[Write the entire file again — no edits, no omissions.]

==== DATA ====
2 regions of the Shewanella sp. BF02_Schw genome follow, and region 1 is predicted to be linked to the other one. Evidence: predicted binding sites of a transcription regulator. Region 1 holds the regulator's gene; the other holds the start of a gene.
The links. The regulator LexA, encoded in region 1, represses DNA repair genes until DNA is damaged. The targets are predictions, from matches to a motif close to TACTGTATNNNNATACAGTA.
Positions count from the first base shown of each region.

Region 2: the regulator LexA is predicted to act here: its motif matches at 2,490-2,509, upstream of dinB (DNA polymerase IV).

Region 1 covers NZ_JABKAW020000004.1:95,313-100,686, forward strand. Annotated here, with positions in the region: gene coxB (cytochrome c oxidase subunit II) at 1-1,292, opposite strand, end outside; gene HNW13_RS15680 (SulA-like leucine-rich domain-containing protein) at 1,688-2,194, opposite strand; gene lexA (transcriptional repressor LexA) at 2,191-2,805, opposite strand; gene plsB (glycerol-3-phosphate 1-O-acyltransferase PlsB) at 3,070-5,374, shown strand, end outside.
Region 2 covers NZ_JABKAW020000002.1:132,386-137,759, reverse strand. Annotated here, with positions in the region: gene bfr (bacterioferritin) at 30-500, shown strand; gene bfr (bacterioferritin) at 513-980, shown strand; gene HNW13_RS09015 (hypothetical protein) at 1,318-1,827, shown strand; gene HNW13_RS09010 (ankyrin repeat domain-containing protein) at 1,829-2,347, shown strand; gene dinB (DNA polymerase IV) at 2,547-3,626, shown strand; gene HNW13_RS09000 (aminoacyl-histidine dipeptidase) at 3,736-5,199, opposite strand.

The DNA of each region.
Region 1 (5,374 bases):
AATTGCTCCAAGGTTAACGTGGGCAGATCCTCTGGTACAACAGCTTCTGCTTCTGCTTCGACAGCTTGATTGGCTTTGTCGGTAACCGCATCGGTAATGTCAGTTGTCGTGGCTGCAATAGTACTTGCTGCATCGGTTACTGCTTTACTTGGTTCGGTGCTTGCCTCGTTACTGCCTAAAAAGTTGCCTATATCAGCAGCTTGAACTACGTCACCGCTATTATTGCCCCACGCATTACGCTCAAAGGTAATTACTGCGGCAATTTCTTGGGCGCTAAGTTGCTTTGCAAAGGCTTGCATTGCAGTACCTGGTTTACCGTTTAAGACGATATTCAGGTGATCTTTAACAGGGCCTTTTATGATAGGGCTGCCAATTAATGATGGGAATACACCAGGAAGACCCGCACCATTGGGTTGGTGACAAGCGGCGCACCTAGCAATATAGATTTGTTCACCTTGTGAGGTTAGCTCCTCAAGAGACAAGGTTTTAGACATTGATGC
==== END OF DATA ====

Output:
2 regions of the Shewanella sp. BF02_Schw genome follow, and region 1 is predicted to be linked to the other one. Evidence: predicted binding sites of a transcription regulator. Region 1 holds the regulator's gene; the other holds the start of a gene.
The links. The regulator LexA, encoded in region 1, represses DNA repair genes until DNA is damaged. The targets are predictions, from matches to a motif close to TACTGTATNNNNATACAGTA.
Positions count from the first base shown of each region.

Region 2: the regulator LexA is predicted to act here: its motif matches at 2,490-2,509, upstream of dinB (DNA polymerase IV).

Region 1 covers NZ_JABKAW020000004.1:95,313-100,686, forward strand. Annotated here, with positions in the region: gene coxB (cytochrome c oxidase subunit II) at 1-1,292, opposite strand, end outside; gene HNW13_RS15680 (SulA-like leucine-rich domain-containing protein) at 1,688-2,194, opposite strand; gene lexA (transcriptional repressor LexA) at 2,191-2,805, opposite strand; gene plsB (glycerol-3-phosphate 1-O-acyltransferase PlsB) at 3,070-5,374, shown strand, end outside.
Region 2 covers NZ_JABKAW020000002.1:132,386-137,759, reverse strand. Annotated here, with positions in the region: gene bfr (bacterioferritin) at 30-500, shown strand; gene bfr (bacterioferritin) at 513-980, shown strand; gene HNW13_RS09015 (hypothetical protein) at 1,318-1,827, shown strand; gene HNW13_RS09010 (ankyrin repeat domain-containing protein) at 1,829-2,347, shown strand; gene dinB (DNA polymerase IV) at 2,547-3,626, shown strand; gene HNW13_RS09000 (aminoacyl-histidine dipeptidase) at 3,736-5,199, opposite strand.

The DNA of each region.
Region 1 (5,374 bases):
AATTGCTCCAAGGTTAACGTGGGCAGATCCTCTGGTACAACAGCTTCTGCTTCTGCTTCGACAGCTTGATTGGCTTTGTCGGTAACCGCATCGGTAATGTCAGTTGTCGTGGCTGCAATAGTACTTGCTGCATCGGTTACTGCTTTACTTGGTTCGGTGCTTGCCTCGTTACTGCCTAAAAAGTTGCCTATATCAGCAGCTTGAACTACGTCACCGCTATTATTGCCCCACGCATTACGCTCAAAGGTAATTACTGCGGCAATTTCTTGGGCGCTAAGTTGCTTTGCAAAGGCTTGCATTGCAGTACCTGGTTTACCGTTTAAGACGATATTCAGGTGATCTTTAACAGGGCCTTTTATGATAGGGCTGCCAATTAATGATGGGAATACACCAGGAAGACCCGCACCATTGGGTTGGTGACAAGCGGCGCACCTAGCAATATAGATTTGTTCACCTTGTGAGGTTAGCTCCTCAAGAGACAAGGTTTTAGACATTGATGC